ESLC honored with Bright Lights Award
CAMBRIDGE — Comptroller Peter Franchot visited the historic Phillips Packing Plant on Monday, July 31, to present the Easton-based Eastern Shore Land Conservancy with the 2017 Bright Lights Award for Innovation and Entrepreneurship.
The ceremony was held at the historic packing plant, where the ESLC has undertaken the monumental task of conserving and rehabilitating the last vestige of the Phillips empire in Cambridge.
The “Bright Lights Award” pays tribute to businesses, nonprofit leaders, and organizations that foster innovation in their fields. More specifically, the award recognizes and celebrates innovation in the private and nonprofit sectors that strengthen Maryland’s economy, generate jobs and tax revenue, and
develop new ideas that more effectively deliver services and products within the marketplace.
“The Packing House vision builds around the region’s resource-based industries and entrpreneurial strength in food and farming,” ESLC Director of Conservation Katie Parks-White said. “Just as the Packing House once anchored the world food processing industry, it will again be an anchor for the next generation of food and farmingrelated innovation.
“By clustering together a dense, diverse and lively mix of people, businesses and programs, the Packing House will drive economic development through job creation, education and workforce training.”
Franchot said the project is not a Republican or Democratic project, but a Maryland project, and a common sense, good expenditure of tax credits.
“We have a lot of big companies and wonderful universities, we have all sorts of assets, great hospitals and all of that, but it’s these types of projects that I believe really signal the future of the state,” Franchot said. “I want to particularly thank the Eastern Shore Land Conservancy for having the innovative spirit to pick up this project and move it forward.
“This is a chance to thank the private and not-for-profit sectors for doing something that, frankly, the government can’t do all the time. I think this project will generate jobs and tax revenue, and develop new ideas that effectively deliver services and products to the marketplace.”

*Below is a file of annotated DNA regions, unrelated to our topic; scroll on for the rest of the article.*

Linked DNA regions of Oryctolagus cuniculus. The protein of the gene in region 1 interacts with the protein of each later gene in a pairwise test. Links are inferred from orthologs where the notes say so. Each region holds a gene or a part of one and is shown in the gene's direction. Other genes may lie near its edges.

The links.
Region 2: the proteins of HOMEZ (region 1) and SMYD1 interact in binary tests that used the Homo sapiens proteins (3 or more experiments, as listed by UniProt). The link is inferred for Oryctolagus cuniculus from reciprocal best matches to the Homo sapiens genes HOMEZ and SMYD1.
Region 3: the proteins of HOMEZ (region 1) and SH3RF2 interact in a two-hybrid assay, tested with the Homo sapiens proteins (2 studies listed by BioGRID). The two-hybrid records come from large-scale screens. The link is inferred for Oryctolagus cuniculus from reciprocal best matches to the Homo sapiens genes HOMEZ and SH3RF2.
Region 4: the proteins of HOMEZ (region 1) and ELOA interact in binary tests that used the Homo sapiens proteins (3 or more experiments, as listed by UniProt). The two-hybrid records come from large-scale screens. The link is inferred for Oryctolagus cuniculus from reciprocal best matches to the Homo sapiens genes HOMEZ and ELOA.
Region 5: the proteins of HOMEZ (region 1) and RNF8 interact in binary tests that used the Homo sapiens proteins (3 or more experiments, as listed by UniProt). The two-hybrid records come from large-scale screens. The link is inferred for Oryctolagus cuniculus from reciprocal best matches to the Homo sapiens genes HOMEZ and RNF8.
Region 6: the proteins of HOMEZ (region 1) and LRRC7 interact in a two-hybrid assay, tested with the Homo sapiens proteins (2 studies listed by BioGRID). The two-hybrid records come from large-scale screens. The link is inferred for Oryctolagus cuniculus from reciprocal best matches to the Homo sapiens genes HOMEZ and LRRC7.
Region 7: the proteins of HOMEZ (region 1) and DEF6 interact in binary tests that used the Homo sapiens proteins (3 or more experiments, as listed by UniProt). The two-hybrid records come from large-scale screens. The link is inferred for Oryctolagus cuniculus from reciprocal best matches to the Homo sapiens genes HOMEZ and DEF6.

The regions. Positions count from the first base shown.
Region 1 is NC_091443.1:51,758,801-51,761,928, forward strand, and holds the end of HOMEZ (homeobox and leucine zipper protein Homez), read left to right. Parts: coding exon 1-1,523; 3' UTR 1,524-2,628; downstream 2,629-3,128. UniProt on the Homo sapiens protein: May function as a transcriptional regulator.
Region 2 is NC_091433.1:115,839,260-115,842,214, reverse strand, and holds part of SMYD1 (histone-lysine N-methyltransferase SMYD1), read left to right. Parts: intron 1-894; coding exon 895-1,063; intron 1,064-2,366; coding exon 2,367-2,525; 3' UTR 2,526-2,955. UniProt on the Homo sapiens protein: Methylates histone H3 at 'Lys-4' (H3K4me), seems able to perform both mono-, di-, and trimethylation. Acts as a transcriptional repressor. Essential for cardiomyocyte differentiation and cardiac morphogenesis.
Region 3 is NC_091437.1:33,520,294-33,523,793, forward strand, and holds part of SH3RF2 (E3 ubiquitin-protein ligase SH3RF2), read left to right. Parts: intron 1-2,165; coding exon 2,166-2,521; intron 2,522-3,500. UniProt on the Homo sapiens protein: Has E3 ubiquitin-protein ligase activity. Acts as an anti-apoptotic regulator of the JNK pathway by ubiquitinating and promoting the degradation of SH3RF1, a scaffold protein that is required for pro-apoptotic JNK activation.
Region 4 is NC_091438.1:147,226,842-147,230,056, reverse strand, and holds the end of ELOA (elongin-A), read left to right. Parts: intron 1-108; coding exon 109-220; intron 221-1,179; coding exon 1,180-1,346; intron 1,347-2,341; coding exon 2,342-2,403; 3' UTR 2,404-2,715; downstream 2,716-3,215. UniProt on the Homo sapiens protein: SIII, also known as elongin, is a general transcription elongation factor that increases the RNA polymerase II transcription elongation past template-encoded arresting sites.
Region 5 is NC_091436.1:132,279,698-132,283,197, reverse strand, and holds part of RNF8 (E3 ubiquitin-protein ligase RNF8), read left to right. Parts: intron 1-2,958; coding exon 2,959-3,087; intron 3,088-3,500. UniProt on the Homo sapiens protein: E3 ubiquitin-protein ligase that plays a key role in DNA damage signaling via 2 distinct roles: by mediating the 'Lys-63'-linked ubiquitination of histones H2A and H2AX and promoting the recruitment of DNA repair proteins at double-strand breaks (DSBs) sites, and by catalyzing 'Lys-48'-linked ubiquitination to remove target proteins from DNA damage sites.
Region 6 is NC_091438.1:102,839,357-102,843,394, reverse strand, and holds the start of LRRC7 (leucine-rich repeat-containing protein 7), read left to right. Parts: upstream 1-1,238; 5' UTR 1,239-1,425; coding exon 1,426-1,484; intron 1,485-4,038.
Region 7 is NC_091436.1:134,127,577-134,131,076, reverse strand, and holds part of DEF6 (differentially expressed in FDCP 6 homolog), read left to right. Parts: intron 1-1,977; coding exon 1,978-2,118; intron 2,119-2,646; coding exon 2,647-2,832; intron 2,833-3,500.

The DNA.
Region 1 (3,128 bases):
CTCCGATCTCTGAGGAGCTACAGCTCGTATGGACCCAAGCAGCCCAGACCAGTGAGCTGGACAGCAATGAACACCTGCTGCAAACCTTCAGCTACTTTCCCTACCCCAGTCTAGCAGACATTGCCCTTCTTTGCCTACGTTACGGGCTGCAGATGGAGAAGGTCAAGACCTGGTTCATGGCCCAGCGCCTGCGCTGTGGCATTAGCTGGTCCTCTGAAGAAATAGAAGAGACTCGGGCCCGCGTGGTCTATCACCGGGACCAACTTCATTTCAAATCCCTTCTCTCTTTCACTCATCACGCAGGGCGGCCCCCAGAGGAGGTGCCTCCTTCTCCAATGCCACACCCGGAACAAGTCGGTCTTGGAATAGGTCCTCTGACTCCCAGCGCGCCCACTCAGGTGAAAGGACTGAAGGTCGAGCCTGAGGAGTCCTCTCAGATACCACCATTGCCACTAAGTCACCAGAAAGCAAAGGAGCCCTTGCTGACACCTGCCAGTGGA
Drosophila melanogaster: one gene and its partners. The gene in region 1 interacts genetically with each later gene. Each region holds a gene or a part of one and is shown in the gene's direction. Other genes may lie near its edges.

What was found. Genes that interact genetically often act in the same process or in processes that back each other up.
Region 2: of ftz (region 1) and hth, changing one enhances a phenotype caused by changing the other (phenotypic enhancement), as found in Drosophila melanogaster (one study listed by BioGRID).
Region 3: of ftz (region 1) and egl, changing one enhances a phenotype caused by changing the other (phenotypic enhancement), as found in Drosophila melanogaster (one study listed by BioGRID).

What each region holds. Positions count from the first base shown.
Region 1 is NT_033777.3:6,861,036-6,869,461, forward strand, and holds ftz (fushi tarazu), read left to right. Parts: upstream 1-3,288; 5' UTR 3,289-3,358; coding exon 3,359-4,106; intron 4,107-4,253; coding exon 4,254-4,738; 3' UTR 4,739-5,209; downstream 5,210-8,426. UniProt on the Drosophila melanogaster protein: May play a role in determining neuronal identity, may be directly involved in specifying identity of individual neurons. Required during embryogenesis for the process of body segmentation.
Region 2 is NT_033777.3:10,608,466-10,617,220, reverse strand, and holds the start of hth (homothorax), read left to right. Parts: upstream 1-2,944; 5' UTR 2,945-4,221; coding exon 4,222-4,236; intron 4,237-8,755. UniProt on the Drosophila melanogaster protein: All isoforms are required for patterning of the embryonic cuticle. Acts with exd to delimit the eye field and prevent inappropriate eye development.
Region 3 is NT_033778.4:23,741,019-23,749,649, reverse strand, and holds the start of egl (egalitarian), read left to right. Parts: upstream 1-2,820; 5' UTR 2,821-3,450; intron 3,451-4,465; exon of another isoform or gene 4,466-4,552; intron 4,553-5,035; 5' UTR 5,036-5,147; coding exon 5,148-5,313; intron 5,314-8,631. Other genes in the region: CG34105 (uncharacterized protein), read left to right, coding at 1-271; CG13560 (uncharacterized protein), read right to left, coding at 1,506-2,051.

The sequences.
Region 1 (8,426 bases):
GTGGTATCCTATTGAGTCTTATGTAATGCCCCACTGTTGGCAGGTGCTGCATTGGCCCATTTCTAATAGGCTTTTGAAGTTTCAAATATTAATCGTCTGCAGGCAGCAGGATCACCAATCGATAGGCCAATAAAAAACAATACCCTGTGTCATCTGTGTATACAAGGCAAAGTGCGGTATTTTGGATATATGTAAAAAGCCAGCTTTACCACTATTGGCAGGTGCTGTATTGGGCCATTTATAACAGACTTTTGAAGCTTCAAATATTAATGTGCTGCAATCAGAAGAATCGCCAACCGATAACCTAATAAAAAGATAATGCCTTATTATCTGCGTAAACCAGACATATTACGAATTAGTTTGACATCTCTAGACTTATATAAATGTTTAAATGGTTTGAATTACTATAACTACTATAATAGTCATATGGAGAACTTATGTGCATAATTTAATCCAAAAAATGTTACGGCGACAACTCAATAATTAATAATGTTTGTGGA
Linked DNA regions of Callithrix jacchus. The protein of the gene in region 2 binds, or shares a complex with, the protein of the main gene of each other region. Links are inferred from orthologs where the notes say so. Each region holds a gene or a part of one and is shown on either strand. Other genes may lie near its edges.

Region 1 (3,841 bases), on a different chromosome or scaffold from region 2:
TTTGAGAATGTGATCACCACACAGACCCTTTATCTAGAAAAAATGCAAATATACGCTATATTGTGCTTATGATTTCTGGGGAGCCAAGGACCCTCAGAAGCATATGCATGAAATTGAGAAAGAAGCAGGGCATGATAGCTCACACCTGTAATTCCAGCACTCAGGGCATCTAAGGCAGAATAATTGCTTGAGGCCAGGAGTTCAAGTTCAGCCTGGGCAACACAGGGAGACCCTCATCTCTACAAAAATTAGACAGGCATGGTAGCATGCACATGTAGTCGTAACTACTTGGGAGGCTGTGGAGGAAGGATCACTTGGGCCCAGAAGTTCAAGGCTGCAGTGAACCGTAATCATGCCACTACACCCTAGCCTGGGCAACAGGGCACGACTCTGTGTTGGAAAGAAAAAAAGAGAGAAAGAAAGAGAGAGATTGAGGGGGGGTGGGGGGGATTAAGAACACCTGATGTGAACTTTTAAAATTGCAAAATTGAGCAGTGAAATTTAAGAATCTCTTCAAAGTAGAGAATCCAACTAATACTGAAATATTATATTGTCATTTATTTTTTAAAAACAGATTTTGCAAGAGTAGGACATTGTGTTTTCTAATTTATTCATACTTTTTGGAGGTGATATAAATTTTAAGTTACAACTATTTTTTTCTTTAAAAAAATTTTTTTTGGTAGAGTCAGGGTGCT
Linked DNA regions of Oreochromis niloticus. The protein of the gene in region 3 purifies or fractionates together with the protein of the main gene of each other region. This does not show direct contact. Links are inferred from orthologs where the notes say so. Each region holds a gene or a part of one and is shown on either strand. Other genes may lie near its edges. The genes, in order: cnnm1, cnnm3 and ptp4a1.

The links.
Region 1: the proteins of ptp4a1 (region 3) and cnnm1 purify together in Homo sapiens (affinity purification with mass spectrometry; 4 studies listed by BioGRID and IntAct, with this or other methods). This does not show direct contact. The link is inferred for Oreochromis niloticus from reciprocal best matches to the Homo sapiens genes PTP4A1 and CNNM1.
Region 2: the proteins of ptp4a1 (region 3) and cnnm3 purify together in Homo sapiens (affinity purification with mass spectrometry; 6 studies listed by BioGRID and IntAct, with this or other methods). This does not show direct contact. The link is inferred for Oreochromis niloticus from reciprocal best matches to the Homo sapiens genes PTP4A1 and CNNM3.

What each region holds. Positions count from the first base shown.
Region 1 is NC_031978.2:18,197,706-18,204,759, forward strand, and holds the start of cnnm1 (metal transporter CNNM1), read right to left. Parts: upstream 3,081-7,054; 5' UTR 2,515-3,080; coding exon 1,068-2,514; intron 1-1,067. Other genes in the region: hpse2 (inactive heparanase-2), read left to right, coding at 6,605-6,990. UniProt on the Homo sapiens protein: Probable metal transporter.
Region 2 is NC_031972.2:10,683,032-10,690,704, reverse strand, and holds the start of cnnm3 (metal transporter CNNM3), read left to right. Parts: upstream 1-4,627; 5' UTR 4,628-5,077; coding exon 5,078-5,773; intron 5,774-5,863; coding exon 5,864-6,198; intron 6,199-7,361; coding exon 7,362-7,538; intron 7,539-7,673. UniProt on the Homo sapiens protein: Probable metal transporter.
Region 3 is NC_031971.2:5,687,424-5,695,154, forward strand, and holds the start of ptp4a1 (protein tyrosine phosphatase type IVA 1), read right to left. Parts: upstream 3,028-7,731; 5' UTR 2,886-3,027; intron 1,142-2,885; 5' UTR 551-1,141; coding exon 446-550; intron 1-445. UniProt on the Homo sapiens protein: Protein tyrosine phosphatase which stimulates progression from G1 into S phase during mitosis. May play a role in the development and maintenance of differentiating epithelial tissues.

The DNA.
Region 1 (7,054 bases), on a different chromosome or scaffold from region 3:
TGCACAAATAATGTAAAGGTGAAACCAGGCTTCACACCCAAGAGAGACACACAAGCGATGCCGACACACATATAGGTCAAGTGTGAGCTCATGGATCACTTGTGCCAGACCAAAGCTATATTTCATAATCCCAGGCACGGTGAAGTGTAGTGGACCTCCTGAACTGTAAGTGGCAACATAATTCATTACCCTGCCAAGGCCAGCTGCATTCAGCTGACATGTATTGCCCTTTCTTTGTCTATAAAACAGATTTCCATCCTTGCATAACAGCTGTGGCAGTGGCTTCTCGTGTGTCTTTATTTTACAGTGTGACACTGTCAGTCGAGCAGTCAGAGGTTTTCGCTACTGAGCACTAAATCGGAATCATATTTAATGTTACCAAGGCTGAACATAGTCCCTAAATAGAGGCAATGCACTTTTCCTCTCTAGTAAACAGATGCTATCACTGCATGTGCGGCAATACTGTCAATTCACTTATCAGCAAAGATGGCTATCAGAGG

ESLC Executive Director Rob Etgen accepted the award of behalf of the organization, and thanked the many partners that continue to work with ESLC on the Phillips Packing project.
“It’s so great to hear all this optimism for Cambridge. We feel it, and it’s so nice to hear you folks feel it at the state, and of course everyone here that lives in Cambridge really gets it,” Etgen said. “We’re honored to be a small part in this project and Cannery Park next door, but we’re especially honored to be recognized for entrepreneurship and innovation here. We don’t think of ourselves from the inside-out that way.
“Another group labelled us ‘edge-walkers’ within the land trust community because we do dirt. We do farms, forests, birds, bees, and things like that, so to be doing projects like this is sort of walking on the edge.”
Mayor of Cambridge Victoria Jackson-Stanley, County Council President Ricky Travers, Senator Addie Eckardt, Secretary of Housing and Community Development Kenneth Holt, and Startup Maryland Director Mike Binko each shared brief remarks congratulating ESLC on the project and the recognition.
“For many decades, the Phillips Packing Company was the lifeblood for generations of Cambridge residents and was interwoven into the city’s rich history and culture,” Franchot said. “When the company left Cambridge in the 1960s, they took with them the energy that helped fuel this city’s economy for so many years and today, thanks to the ESLC’s bold vision, Phillips Factory F will come alive and once again play a vital role in Cambridge’s economy.
“Cambridge is in the midst of a renaissance, and when this project is completed, the warehouse will become, I believe, one of the crown jewels of Cambridge. It will be a hub for innovation and entrepreneurial activity. I believe it will be a foundation for many years to come.”
In it’s heyday, Phillips Packing Company was a sprawling, 60-acre campus. Now only Factory F remains, and the ESLC, along with partners such as Cross Street Partners, Preservation Maryland, the City of Cambridge and Dorchester County, have been working diligently to see the building saved and the surrounding area revitalized.
“We’re viewing this project as an opportunity to catalyze, or leverage for comprehensive revitalization, for the area referred to as the “packing district,” which includes the park, the building, and the factory housing that was constructed by the Phillips company in the 1900s, and the greater area around it,” Parks-White said. “We’ve really been focused on building economic opportunity around the food and farming industries on the Eastern Shore within this building.”
An adjacent 6.6-acre parcel of land was also acquired as part of the project, and will become Cannery Park. A few of the uses planned for the building once restored include event space, a kitchen and food business incubator, shared use office space, and a market.
State and local dignitaries were present to congratulate ESLC on their award. (L-R: ESLC Conservation Director Katie Parks White, City Commissioner Robert Hanson, County Councilman Ricky Travers, ESLC Executive Director Rob Etgen, Comptroller Peter Franchot, Register of Wills Doris Lewis, Secretary of Housing and Community Development Kenneth Holt, Senator Addie Eckardt, Cambridge Mayor Victoria Jackson-Stanley, Delegate Johnny Mautz, and Andy Harris representative Denise Lovelady.